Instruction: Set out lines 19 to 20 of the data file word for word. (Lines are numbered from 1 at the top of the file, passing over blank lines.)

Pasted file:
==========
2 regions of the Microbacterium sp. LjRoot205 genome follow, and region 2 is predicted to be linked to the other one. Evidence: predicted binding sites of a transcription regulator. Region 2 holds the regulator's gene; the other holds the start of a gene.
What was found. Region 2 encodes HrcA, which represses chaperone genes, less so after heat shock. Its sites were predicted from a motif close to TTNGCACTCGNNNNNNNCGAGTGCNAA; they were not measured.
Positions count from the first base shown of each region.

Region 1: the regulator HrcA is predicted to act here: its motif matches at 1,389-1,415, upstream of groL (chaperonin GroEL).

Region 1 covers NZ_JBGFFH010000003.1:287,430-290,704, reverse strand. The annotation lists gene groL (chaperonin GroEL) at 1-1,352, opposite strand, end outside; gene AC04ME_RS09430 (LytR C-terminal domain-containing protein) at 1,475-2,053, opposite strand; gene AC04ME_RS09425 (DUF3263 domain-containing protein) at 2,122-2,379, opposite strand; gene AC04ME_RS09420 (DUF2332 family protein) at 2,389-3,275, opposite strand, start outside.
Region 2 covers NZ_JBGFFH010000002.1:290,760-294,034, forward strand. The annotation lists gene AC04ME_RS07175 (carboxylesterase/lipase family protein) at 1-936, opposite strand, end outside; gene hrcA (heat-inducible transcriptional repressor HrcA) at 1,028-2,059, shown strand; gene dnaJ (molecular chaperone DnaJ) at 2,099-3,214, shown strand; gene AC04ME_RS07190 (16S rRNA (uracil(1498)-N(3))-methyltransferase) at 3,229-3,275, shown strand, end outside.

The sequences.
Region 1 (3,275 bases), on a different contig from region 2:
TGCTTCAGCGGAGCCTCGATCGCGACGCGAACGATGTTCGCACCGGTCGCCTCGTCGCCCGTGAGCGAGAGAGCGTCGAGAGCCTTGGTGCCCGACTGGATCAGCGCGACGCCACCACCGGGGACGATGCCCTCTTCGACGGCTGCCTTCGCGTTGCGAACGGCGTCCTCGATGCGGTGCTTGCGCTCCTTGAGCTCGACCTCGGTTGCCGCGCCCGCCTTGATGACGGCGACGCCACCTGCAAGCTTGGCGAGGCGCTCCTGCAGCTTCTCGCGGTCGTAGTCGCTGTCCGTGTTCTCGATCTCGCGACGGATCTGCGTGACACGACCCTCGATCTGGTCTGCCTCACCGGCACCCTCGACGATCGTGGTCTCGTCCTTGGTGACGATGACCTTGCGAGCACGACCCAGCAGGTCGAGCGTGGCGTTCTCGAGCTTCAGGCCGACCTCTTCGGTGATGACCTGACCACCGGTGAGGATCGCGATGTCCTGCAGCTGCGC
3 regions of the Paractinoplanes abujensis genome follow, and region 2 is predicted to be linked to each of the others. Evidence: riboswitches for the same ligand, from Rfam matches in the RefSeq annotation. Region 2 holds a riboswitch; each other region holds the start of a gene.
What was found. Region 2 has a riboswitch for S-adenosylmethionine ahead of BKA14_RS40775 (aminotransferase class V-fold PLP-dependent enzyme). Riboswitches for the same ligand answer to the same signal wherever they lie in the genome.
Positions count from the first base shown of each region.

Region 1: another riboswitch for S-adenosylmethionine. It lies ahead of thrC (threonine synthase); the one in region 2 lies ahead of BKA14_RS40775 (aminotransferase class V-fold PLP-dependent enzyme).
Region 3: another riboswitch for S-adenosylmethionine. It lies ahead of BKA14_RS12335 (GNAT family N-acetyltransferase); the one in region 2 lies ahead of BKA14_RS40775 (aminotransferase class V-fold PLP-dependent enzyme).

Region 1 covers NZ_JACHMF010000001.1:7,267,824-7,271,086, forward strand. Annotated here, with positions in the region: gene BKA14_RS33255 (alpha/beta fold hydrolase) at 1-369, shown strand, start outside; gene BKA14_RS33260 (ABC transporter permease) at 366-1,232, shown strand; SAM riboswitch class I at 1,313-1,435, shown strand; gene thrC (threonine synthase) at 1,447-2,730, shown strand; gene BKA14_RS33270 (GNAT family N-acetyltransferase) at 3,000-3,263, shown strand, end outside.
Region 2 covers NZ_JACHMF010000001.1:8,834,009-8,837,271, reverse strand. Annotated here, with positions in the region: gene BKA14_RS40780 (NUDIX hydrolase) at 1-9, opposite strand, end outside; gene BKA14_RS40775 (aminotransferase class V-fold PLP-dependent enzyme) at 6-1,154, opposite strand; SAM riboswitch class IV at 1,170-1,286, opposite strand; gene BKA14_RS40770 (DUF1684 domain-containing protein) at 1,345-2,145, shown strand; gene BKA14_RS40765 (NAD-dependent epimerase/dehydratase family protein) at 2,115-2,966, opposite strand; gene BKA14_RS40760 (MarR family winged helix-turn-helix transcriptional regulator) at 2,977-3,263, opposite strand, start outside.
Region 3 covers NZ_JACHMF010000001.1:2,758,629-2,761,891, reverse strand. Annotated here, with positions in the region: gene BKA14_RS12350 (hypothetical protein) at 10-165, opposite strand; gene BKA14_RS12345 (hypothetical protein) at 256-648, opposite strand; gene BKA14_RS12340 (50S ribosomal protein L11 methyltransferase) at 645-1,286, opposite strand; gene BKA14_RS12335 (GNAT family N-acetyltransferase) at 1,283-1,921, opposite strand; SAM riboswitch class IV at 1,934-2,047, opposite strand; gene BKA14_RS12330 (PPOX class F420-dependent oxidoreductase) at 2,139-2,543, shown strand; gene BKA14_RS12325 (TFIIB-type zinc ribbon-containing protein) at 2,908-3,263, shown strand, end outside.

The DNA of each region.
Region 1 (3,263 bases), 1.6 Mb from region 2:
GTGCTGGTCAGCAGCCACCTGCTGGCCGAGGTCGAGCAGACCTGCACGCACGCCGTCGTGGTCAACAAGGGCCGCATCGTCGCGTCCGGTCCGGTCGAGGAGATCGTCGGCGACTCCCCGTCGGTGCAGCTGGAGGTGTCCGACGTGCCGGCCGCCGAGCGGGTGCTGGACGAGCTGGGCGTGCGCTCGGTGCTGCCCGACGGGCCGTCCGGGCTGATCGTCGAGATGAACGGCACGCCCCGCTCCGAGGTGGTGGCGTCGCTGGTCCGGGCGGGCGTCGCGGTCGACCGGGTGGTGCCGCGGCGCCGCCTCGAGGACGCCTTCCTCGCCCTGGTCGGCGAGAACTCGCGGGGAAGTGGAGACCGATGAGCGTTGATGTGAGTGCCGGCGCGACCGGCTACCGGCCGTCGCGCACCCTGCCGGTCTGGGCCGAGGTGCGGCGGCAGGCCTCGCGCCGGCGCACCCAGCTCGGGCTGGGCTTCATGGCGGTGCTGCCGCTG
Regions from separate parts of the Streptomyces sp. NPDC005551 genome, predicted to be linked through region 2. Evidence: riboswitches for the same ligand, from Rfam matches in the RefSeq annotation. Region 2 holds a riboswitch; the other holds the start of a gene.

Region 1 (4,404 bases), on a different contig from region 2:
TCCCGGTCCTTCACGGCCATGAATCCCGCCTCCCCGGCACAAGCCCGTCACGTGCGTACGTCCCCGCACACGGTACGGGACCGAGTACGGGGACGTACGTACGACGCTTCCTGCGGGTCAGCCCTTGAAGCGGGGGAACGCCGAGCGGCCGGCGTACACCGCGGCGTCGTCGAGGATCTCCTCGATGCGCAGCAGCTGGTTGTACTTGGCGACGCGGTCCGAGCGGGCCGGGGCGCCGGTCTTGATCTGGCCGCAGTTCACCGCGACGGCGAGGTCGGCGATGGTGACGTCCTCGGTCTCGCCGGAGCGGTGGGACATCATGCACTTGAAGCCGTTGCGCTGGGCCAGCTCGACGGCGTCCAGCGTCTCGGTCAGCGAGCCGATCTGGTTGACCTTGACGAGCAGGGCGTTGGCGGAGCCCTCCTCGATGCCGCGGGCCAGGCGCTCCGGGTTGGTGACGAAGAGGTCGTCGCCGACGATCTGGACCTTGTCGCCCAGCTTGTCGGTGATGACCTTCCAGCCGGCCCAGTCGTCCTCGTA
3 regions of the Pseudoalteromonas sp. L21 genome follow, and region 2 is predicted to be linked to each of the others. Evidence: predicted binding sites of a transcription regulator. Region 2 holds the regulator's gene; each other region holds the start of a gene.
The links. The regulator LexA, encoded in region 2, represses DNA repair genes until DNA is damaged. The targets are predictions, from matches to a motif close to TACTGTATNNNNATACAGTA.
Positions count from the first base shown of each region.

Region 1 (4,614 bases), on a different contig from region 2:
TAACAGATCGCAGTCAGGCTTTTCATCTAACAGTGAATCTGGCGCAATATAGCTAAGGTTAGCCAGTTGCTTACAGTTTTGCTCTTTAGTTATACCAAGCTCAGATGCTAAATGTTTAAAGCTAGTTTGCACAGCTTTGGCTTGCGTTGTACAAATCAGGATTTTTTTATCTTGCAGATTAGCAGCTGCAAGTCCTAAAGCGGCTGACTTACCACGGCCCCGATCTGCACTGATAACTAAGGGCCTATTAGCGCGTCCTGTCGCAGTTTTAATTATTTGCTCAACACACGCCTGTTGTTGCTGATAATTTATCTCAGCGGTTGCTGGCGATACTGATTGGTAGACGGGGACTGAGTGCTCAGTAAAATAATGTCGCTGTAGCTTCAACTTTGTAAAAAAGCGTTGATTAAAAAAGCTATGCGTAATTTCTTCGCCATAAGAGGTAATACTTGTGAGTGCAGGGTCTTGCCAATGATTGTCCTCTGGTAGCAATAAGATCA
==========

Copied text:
Region 1 (3,263 bases), 1.6 Mb from region 2:
GTGCTGGTCAGCAGCCACCTGCTGGCCGAGGTCGAGCAGACCTGCACGCACGCCGTCGTGGTCAACAAGGGCCGCATCGTCGCGTCCGGTCCGGTCGAGGAGATCGTCGGCGACTCCCCGTCGGTGCAGCTGGAGGTGTCCGACGTGCCGGCCGCCGAGCGGGTGCTGGACGAGCTGGGCGTGCGCTCGGTGCTGCCCGACGGGCCGTCCGGGCTGATCGTCGAGATGAACGGCACGCCCCGCTCCGAGGTGGTGGCGTCGCTGGTCCGGGCGGGCGTCGCGGTCGACCGGGTGGTGCCGCGGCGCCGCCTCGAGGACGCCTTCCTCGCCCTGGTCGGCGAGAACTCGCGGGGAAGTGGAGACCGATGAGCGTTGATGTGAGTGCCGGCGCGACCGGCTACCGGCCGTCGCGCACCCTGCCGGTCTGGGCCGAGGTGCGGCGGCAGGCCTCGCGCCGGCGCACCCAGCTCGGGCTGGGCTTCATGGCGGTGCTGCCGCTG